WATERTOWN — Katherine M. Clark was smiling and shaking hands at the Perkins School for the Blind on a chilly November day when the look on her face momentarily shifted.
Standing outside, Clark’s eyes widened as students, teachers, and administrators greeted her with the deference and awe generally reserved for a full-fledged member of Congress.
But she is not there yet.
The 50-year-old Democratic nominee for the Fifth Congressional District is heavily favored in the Dec. 10 special election to succeed Edward J. Markey in the US House. Yet Clark, a state senator from Melrose who would become only the fifth woman in history to represent Massachusetts in the US House, still faces one last test.
Her Republican opponent, Frank J. Addivinola Jr., a businessman and lawyer with six graduate degrees and conservative views on the Affordable Care Act, guns, gay marriage, and abortion, says he is going to win. He says his political positions, and his campaign’s focus on the economy and job creation, are in line with the views found in the mostly suburban district, which runs from Winthrop to Woburn to Southborough to Holliston.
Addivinola, a 53-year-old doctoral student and owner of a test preparation business, easily won his party’s nomination in October, yet he faces a difficult path to Capitol Hill in a district that voted for Obama over Mitt Romney in the 2012 presidential race by more than 30 percentage points.
Clark is “as close to being a congresswoman as there is without having been elected yet,” said David Wasserman, analyst of US House races at the nonpartisan Cook Political Report in Washington, D.C.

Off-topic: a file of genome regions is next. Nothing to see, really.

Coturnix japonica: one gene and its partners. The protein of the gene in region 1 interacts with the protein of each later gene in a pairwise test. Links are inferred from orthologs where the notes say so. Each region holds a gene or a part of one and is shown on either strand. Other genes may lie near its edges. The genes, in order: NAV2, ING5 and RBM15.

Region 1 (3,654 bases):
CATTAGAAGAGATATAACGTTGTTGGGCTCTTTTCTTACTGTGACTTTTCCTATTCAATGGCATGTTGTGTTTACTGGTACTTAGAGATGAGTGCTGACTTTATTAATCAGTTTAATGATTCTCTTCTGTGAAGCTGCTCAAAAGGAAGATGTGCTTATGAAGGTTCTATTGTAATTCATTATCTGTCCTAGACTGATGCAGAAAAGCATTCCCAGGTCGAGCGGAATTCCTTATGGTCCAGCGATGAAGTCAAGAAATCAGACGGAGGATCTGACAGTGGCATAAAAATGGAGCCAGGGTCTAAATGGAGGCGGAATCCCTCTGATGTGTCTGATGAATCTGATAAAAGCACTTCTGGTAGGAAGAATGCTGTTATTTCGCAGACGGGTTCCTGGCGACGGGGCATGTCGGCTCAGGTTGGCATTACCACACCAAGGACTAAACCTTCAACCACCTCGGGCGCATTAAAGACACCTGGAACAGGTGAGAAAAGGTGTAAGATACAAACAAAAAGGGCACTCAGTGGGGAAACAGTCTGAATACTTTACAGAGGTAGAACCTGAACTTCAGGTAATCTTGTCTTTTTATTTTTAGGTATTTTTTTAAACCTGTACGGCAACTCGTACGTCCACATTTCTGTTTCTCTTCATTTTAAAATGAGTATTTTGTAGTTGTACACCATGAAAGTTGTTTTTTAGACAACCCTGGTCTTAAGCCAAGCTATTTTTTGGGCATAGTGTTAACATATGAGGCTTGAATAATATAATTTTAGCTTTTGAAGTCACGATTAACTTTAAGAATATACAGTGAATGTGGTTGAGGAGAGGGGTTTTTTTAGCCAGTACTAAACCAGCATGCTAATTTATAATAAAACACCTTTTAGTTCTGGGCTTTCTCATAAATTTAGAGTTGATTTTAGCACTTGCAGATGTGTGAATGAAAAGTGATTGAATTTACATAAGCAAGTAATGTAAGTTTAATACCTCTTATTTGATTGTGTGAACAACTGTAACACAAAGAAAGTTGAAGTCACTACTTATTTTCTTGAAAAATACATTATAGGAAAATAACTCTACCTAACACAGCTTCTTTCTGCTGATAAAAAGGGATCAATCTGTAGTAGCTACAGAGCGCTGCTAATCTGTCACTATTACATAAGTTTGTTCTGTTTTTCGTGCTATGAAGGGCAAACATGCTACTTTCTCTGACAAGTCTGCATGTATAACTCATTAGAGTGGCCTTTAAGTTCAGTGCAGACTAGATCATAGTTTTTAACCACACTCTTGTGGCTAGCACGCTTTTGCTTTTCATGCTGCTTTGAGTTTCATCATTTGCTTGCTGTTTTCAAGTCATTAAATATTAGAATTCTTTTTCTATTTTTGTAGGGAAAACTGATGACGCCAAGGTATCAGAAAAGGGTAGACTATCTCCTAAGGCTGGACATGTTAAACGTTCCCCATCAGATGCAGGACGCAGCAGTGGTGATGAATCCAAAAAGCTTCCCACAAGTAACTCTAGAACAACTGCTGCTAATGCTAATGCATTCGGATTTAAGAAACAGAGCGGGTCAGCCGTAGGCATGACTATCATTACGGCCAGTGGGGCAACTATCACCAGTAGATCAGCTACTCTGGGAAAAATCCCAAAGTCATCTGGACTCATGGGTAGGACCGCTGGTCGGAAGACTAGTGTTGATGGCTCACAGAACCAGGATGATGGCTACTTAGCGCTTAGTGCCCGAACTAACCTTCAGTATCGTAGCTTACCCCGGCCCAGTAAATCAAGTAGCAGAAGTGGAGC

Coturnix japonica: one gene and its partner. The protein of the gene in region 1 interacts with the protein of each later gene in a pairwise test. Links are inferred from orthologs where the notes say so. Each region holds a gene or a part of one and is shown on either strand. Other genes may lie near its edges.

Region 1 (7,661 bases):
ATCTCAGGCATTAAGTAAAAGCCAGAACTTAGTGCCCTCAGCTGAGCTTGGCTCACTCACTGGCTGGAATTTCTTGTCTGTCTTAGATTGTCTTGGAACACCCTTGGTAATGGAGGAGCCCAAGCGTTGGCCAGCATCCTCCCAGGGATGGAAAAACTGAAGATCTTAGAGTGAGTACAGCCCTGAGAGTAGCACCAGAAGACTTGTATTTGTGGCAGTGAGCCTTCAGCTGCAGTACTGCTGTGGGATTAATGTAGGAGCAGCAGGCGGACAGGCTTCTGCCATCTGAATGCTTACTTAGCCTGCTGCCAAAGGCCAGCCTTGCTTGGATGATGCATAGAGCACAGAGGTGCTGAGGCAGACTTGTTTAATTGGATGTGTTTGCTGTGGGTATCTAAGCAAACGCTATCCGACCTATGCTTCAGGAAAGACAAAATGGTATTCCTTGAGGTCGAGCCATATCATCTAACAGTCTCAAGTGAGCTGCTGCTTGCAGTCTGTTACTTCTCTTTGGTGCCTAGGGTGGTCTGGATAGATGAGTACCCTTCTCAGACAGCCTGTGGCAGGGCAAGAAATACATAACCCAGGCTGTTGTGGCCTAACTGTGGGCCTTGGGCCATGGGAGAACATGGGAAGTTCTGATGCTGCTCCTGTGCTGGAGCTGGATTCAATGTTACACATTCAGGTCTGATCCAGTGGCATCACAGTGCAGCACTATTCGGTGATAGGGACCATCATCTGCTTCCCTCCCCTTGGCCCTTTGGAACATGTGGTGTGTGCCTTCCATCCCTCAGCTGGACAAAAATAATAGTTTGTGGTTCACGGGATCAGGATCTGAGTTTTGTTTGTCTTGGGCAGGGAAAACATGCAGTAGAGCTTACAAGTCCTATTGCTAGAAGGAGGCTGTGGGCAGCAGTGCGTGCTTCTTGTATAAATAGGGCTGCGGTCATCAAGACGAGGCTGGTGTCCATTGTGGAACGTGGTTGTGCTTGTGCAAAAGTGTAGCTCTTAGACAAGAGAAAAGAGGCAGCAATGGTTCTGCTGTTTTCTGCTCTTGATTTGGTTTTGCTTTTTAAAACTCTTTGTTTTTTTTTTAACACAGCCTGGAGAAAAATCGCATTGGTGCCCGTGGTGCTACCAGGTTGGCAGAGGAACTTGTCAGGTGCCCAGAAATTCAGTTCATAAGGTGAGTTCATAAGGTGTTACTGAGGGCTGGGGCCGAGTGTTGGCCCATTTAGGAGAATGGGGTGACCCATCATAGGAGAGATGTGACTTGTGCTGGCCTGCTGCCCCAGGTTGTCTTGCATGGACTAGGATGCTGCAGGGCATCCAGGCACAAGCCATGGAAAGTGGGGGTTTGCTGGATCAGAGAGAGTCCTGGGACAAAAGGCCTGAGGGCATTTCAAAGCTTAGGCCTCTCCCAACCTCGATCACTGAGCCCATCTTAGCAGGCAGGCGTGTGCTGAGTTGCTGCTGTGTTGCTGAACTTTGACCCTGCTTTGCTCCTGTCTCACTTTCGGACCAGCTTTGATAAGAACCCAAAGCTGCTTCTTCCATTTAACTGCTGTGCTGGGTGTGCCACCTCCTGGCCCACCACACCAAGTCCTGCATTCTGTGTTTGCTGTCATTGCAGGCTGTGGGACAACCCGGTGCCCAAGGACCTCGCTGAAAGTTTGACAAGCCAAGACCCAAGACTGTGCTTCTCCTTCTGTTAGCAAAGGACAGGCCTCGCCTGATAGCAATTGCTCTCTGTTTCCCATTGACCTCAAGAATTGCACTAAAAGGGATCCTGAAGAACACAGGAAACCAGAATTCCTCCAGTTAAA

Since the Oct. 15 primary election, the race has been decidedly low-key. Addivinola and Clark appeared in a forum together the Sunday after the primary election and are set to appear in a debate on NECN on Friday.
Addivinola has criticized Clark for not joining him at more events, but Clark’s campaign aides say she has been busy on the campaign trail and in her work as a state senator. Clark insists she is not taking anything for granted.
Those who go the polls for this contest that takes place in the middle of December will have a stark choice: On the most potent political issues, Clark and Addivinola stand in diametric opposition.
In interviews, Clark expressed repeated support for an activist federal government, which she said could be a force for immense good in individuals’ lives.
Addivinola called himself a “smaller government, traditional Republican” and repeatedly expressed concern about federal overreach on issues from gun control to health care.
He wants to repeal the Affordable Care Act, which has suffered in recent weeks from a notoriously botched roll-out of its website.
Clark pledged to work to make the law better and said the wobbly website “hasn’t shaken my confidence that government can do big things well.”
But pressed on whether the Affordable Care Act would be good for Massachusetts, which already has its own universal health care law, Clark simply said: “We’ll see.”
Clark supports abortion rights and focused much of her primary campaign, in which she topped six opponents, on issues like pay equity for women and access to contraception.
Addivinola opposes abortion rights: “I am not only prolife, I am prochild. And I am also prochoice: I always choose the child,” he said.
Clark is and has been a proponent of gay marriage. Addivinola said he believes “marriage is between a man and woman,” but supports civil unions and tax benefits for same-sex couples.
Addivinola, citing the Second Amendment, opposes the three most-discussed federal gun control measures: expanded mandatory background checks for purchases and bans on assault weapons and high-capacity ammunition magazines. Clark supports the enactment of all three.
Is there anything they agree on? There is at least one, far less weighty, issue: Both said they are devotees of the Market Basket grocery chain.